Considering the last TV show ticked off of the 1001 list was Keeping Up With The Kardashians… well you would be hard-pressed to find a better contrast on the list. A reality show about a family who are famous for being famous vs. a western series about a sheriff delivering the law to a frontier town.
In a nutshell, Gunsmoke is a TV show about a sheriff (played by James Arness) who enforces the law in a town called Dodge. Whilst the tone is mostly serious and deals with a crime-of-the-week, it does allow itself to do a more comedic episode every now and then.
Since Gunsmoke ran for 20 years it is hard to get a substantial cross-section of what this show was, but I think I managed to see enough in 20 episodes to get to grips with it. I ended up watching a mix of episodes from both the half-hour and the full hour series (after several seasons the episode run time doubled, which allowed for some more in depth storytelling).
There was also an attempt to watch episodes dealing with topics that make it very much of it’s time… such as the way they talk about Native Americans. One episode that I watched was about the homecoming of a boy to his white mother having been kidnapped by Native Americans. With the twist that the Gunsmoke writers employ they were probably fairly forward thinking, but they still use words like ‘savages’ and that just feels wrong to watch.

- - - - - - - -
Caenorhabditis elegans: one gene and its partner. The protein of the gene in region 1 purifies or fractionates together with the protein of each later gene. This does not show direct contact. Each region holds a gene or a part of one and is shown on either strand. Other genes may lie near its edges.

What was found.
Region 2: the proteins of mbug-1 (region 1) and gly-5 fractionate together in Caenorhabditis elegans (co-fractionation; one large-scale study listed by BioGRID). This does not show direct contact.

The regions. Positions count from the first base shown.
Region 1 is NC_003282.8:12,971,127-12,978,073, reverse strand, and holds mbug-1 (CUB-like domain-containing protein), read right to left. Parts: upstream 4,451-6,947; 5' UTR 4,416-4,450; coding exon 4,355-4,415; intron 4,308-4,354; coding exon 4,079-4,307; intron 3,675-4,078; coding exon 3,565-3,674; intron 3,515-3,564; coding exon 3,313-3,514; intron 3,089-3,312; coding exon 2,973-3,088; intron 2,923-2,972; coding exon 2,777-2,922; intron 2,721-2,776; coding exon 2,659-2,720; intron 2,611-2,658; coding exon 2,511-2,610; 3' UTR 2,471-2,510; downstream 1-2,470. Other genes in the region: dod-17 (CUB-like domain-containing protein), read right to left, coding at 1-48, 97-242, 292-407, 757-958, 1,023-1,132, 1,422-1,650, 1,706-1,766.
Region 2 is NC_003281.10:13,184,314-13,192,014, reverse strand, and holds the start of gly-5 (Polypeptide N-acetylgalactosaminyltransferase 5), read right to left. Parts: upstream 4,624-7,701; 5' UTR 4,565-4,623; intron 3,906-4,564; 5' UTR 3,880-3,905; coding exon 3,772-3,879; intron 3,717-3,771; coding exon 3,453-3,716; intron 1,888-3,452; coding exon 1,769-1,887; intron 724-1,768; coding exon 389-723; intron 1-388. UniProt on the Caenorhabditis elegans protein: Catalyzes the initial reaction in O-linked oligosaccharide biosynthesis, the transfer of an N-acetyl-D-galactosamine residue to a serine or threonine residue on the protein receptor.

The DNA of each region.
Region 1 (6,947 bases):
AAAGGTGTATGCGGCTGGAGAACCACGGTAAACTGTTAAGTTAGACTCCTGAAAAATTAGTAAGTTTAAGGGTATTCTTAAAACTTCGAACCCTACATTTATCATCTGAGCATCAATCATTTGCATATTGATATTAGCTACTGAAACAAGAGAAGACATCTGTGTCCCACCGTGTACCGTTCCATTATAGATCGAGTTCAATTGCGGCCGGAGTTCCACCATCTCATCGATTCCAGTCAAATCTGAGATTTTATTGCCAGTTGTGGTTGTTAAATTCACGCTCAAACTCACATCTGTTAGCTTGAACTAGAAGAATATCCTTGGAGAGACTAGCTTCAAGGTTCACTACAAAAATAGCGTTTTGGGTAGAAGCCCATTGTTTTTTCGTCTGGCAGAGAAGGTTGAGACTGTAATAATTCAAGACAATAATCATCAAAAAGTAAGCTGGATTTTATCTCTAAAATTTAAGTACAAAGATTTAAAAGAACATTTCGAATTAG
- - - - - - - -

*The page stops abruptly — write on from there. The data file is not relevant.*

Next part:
Then again, it could be argued that the show was trying, in its own way, to be historically accurate in their depiction live in a town like Dodge. The extreme poverty, acts of spousal abuse and superstitions about medical men would have been commonplace at the time. Also, this is a show that started before the Civil Rights Movement and the removal of homosexuality from the Diagnostic and Statistical Manual of Mental Disorders. So some consideration needs to be paid to that.
In the 20 episodes there is one that really stuck out to me; a 12th season episode titled ‘The Whispering Tree’. It’s fairly light on appearances from the sheriff and instead focuses on a man (who has just been released from jail) and his family. The man robbed a substantial amount of money and buried it on a plot of land.
The problem? Firstly, his family lives on this land and they have drastically altered its appearance in his absence. Also, there had been a large flood that removed many of the terrain markers that pointed out where he hid the money was. It’s probably the episode that most held my attention.
Honestly, this is not a show I will be continuing to watch. I am, however, glad that I got to see such a big piece of American television history. It’ll be interesting how I feel about Gunsmoke once I start watching Bonanza.